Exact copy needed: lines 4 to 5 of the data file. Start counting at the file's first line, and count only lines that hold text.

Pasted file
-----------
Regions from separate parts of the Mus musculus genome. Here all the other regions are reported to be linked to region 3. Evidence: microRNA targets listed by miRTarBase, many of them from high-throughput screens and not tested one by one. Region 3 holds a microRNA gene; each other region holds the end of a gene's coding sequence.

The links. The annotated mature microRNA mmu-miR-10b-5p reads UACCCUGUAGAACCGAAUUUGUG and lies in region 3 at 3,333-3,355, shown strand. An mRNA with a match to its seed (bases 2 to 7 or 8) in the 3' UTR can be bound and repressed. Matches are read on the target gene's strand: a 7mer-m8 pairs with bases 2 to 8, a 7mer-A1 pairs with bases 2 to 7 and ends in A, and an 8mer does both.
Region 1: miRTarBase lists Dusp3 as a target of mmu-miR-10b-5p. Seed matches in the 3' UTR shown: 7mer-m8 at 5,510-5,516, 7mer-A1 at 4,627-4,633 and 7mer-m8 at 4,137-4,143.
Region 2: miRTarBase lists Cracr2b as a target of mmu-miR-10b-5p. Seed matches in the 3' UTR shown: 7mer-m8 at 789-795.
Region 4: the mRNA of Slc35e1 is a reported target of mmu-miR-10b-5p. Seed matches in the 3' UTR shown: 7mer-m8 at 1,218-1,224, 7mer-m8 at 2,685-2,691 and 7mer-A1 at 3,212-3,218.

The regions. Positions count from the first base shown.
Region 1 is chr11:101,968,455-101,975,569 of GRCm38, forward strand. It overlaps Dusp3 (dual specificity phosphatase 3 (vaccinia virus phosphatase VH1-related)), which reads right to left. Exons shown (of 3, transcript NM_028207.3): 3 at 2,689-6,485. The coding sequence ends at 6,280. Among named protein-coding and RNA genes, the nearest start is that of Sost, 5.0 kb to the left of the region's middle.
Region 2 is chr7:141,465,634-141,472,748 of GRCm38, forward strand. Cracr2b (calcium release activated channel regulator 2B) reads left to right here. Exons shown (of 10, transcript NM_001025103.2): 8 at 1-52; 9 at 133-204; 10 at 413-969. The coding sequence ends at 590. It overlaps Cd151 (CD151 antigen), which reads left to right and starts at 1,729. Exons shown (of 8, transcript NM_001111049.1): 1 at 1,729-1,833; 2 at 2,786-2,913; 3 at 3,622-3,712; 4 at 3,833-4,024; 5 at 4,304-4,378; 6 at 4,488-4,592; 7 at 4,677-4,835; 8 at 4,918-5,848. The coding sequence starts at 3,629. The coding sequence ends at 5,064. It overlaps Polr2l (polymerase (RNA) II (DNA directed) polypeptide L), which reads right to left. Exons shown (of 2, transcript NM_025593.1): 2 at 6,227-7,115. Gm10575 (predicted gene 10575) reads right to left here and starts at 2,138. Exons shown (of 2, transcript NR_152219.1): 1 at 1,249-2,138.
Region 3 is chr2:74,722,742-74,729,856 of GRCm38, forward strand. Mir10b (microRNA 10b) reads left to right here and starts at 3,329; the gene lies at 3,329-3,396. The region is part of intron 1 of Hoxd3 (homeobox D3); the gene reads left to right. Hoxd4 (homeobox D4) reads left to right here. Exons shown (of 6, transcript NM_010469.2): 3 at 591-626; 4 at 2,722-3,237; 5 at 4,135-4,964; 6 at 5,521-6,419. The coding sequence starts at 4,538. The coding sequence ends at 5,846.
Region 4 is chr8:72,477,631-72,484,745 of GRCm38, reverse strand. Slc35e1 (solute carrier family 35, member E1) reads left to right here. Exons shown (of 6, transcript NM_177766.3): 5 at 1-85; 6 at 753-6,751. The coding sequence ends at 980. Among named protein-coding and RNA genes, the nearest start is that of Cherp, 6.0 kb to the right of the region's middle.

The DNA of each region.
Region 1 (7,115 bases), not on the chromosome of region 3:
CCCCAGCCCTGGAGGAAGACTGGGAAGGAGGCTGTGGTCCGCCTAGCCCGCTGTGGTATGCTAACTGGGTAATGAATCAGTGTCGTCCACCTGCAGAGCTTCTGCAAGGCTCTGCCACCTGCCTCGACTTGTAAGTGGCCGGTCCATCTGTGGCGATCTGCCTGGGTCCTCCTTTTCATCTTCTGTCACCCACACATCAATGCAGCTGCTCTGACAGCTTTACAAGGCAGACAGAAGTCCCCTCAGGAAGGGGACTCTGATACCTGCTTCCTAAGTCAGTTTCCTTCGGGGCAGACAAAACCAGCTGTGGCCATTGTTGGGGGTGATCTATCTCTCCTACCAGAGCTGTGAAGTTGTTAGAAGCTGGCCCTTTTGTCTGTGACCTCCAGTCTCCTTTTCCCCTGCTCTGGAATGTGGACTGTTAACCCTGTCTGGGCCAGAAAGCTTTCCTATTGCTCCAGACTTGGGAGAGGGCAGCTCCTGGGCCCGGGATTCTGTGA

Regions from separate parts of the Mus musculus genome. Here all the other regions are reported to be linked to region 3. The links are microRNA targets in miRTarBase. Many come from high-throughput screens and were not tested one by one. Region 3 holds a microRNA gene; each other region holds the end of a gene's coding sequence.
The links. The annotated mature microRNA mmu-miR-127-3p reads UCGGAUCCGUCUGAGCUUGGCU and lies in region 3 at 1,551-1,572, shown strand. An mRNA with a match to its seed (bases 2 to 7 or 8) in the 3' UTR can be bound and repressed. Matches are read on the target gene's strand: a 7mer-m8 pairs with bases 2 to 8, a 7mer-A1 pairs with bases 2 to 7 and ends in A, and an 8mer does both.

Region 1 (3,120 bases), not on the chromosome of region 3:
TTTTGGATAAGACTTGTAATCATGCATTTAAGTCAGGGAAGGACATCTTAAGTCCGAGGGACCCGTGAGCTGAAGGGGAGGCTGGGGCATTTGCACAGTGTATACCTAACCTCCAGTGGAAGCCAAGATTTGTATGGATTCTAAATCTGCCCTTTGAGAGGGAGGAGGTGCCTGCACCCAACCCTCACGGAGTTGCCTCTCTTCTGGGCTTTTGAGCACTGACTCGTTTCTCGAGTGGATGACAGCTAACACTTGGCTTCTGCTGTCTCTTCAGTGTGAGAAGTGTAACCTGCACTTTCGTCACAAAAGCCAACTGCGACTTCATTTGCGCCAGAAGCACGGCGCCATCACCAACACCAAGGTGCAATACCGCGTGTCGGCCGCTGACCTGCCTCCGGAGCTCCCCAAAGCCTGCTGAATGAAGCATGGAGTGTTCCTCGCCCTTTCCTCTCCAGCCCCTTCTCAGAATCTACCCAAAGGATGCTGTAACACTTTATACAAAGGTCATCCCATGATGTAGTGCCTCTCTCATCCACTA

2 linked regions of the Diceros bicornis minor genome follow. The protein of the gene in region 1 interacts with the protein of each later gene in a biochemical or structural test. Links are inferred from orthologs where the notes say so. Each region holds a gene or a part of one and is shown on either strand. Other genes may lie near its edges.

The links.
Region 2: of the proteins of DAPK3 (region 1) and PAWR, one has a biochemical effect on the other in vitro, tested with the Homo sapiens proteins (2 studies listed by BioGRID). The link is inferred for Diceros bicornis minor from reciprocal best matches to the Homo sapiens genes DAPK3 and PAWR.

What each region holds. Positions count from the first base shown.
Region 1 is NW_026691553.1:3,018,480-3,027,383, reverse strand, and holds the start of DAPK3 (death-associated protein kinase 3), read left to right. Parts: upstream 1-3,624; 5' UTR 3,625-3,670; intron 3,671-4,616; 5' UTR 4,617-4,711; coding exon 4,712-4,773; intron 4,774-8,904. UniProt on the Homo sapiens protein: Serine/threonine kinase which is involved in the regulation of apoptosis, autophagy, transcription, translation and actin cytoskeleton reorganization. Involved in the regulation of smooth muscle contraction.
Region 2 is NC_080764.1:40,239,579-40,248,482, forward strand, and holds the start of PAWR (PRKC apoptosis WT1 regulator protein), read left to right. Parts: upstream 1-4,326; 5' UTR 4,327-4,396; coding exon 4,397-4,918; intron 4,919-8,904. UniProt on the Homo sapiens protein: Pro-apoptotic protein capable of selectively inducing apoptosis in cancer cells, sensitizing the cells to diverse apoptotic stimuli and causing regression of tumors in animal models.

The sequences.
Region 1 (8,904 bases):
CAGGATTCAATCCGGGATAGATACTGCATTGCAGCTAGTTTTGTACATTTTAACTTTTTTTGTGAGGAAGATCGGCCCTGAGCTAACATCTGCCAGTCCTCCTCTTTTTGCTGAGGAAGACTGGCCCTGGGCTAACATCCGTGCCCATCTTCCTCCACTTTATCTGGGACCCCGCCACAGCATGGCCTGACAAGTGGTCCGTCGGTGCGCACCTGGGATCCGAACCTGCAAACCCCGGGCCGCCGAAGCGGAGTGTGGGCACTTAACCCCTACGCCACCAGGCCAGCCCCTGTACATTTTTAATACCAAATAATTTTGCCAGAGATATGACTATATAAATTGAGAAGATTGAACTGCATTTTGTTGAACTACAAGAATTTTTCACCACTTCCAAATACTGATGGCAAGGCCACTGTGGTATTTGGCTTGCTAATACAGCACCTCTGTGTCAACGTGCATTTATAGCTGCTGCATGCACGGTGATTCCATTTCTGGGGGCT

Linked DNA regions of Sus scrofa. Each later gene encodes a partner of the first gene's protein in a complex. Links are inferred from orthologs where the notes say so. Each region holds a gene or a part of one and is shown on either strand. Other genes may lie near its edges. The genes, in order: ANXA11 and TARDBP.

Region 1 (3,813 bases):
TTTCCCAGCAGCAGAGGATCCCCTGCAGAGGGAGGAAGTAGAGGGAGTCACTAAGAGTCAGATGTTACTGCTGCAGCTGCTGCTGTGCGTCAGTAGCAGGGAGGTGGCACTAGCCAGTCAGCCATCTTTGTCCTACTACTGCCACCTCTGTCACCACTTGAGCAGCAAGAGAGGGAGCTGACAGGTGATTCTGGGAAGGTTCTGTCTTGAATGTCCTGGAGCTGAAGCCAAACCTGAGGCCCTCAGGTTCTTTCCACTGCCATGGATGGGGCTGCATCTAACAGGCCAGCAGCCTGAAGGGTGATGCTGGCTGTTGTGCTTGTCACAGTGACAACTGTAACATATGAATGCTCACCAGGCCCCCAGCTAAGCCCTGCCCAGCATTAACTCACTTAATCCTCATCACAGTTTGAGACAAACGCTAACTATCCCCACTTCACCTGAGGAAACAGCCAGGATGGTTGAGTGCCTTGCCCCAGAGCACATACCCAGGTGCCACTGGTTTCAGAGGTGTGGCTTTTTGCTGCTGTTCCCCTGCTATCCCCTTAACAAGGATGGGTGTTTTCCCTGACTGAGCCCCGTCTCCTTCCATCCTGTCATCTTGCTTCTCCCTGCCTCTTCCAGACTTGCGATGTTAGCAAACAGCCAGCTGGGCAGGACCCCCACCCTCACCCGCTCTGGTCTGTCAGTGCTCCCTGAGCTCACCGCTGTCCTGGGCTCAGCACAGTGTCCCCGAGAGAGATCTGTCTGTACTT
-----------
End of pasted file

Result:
Region 2: miRTarBase lists Cracr2b as a target of mmu-miR-10b-5p. Seed matches in the 3' UTR shown: 7mer-m8 at 789-795.
Region 4: the mRNA of Slc35e1 is a reported target of mmu-miR-10b-5p. Seed matches in the 3' UTR shown: 7mer-m8 at 1,218-1,224, 7mer-m8 at 2,685-2,691 and 7mer-A1 at 3,212-3,218.